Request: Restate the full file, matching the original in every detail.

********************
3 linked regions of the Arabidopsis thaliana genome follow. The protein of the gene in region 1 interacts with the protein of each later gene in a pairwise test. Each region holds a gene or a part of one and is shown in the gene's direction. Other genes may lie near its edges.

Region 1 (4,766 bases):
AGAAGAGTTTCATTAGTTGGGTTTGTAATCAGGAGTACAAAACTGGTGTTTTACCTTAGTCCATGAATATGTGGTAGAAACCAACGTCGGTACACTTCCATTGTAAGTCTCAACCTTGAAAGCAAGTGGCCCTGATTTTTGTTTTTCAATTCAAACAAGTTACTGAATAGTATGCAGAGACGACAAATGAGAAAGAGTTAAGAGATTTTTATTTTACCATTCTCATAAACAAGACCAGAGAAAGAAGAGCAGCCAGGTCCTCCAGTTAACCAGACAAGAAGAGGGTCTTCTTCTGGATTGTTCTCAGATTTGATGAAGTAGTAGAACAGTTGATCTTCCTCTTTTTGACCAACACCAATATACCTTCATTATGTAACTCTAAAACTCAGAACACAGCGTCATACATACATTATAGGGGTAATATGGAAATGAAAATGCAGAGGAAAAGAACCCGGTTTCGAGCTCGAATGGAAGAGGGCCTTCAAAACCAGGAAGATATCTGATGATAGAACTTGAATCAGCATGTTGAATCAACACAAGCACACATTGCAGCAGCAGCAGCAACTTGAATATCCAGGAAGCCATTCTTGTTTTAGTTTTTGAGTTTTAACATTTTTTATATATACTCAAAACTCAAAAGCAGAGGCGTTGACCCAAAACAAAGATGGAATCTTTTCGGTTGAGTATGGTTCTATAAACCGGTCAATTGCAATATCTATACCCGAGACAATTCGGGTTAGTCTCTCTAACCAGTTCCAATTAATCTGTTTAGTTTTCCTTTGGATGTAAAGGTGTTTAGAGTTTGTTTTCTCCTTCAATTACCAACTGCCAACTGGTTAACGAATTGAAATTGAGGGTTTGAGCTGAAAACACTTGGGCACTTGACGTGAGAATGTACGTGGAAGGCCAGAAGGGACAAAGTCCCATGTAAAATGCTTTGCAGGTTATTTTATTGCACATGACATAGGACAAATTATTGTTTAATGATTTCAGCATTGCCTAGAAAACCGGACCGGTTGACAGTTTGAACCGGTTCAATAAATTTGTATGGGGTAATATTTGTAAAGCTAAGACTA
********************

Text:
3 linked regions of the Arabidopsis thaliana genome follow. The protein of the gene in region 1 interacts with the protein of each later gene in a pairwise test. Each region holds a gene or a part of one and is shown in the gene's direction. Other genes may lie near its edges.

Region 1 (4,766 bases):
AGAAGAGTTTCATTAGTTGGGTTTGTAATCAGGAGTACAAAACTGGTGTTTTACCTTAGTCCATGAATATGTGGTAGAAACCAACGTCGGTACACTTCCATTGTAAGTCTCAACCTTGAAAGCAAGTGGCCCTGATTTTTGTTTTTCAATTCAAACAAGTTACTGAATAGTATGCAGAGACGACAAATGAGAAAGAGTTAAGAGATTTTTATTTTACCATTCTCATAAACAAGACCAGAGAAAGAAGAGCAGCCAGGTCCTCCAGTTAACCAGACAAGAAGAGGGTCTTCTTCTGGATTGTTCTCAGATTTGATGAAGTAGTAGAACAGTTGATCTTCCTCTTTTTGACCAACACCAATATACCTTCATTATGTAACTCTAAAACTCAGAACACAGCGTCATACATACATTATAGGGGTAATATGGAAATGAAAATGCAGAGGAAAAGAACCCGGTTTCGAGCTCGAATGGAAGAGGGCCTTCAAAACCAGGAAGATATCTGATGATAGAACTTGAATCAGCATGTTGAATCAACACAAGCACACATTGCAGCAGCAGCAGCAACTTGAATATCCAGGAAGCCATTCTTGTTTTAGTTTTTGAGTTTTAACATTTTTTATATATACTCAAAACTCAAAAGCAGAGGCGTTGACCCAAAACAAAGATGGAATCTTTTCGGTTGAGTATGGTTCTATAAACCGGTCAATTGCAATATCTATACCCGAGACAATTCGGGTTAGTCTCTCTAACCAGTTCCAATTAATCTGTTTAGTTTTCCTTTGGATGTAAAGGTGTTTAGAGTTTGTTTTCTCCTTCAATTACCAACTGCCAACTGGTTAACGAATTGAAATTGAGGGTTTGAGCTGAAAACACTTGGGCACTTGACGTGAGAATGTACGTGGAAGGCCAGAAGGGACAAAGTCCCATGTAAAATGCTTTGCAGGTTATTTTATTGCACATGACATAGGACAAATTATTGTTTAATGATTTCAGCATTGCCTAGAAAACCGGACCGGTTGACAGTTTGAACCGGTTCAATAAATTTGTATGGGGTAATATTTGTAAAGCTAAGACTA